When in 1320 Pratapa Rudra failed again in its annual payment to the sultans of Delhi, Delhi leader who had replaced Khilji, Sultan Ghiyath al – Din Tughluq, sent his son Ulugh Khan to collect contributions. For a third and final time, the fort was attacked by Sultan Muhammad bin Tughluq (r.1325-51), who was in the seat on the fort. Because of internal divisions, Ulugh Khan was retreating to Devagiri. After a temporary respite, Ulugh Khan in 1323 came with 65 000 soldiers mounted archery, attacked the fort and looted and destroyed the capital. In keeping with this tradition, the Muslim general Ulugh Khan ordered the destruction of the great Svayambhusiva Temple where the deity of the State had been deified. All that is now visible of the temple are remains scattered around the fort. Then the Tughluqan built a huge mosque on one side of the fort, which has since been demolished. Pratapa Rudra, who had surrendered and was sent to Delhi, died on the way at the edge of the river Godavari. It is said that he committed suicide in 1323. The capital of Warangal was renamed then Sultanpur, and from 1324 to 1332 Imperial coins were minted there. The Delhi Sultanate managed to hold Sultanpur until 1335, when the Nayakas local (72 heads) formed a Union and took control.

The fort then came under the control of the dynasty of the Qutb Shahi of Golconda and later under the rule of the Nizam of Hyderabad.Subsequent changes to the fort were made between the 15th and 17th centuries, mainly with the addition of slit at the four gates in the wall of stone and the creation of doors in the wall in the ground.Remains of the structure can be seen today near the city of Warangal, which was the capital of Kakatiya.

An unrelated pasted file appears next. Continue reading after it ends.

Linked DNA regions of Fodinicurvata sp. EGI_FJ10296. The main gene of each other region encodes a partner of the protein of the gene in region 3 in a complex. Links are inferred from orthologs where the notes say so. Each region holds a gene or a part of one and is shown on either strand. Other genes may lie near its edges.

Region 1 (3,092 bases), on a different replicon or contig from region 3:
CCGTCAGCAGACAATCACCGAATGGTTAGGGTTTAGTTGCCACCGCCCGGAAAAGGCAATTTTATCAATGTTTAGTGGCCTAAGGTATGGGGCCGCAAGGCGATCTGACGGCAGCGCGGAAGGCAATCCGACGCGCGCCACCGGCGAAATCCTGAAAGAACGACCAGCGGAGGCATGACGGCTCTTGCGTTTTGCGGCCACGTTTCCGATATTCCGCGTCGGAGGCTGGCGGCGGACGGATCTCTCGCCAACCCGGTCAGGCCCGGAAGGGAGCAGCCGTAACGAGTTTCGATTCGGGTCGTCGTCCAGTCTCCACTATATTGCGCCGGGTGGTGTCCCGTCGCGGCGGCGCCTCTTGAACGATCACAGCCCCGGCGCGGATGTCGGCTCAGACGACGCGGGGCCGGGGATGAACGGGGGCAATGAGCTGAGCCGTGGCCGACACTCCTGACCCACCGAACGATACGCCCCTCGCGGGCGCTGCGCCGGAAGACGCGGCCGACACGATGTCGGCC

Warangal Fort

Warangal Fort Architecture

No discussion on the Warangal fort is complete without mention of its structural beauty. Warangal Fort has a glorious architecture. The fort consists of approximately 45 pillars/towers that are built on an area of about 19 km. The most attracting part of this fort is the ‘Gateway of glory”. It is one of most often covered image regarding Warangal fort. This main gateway consists of four remarkably carved massive pillars that have been built with the same rock. Standing strong these pillars are about 30 feet high and present complex cuttings should be noticing. These gateways are majestic and they also known under the name of the Kirti Toranas, represent South Indian architectural style.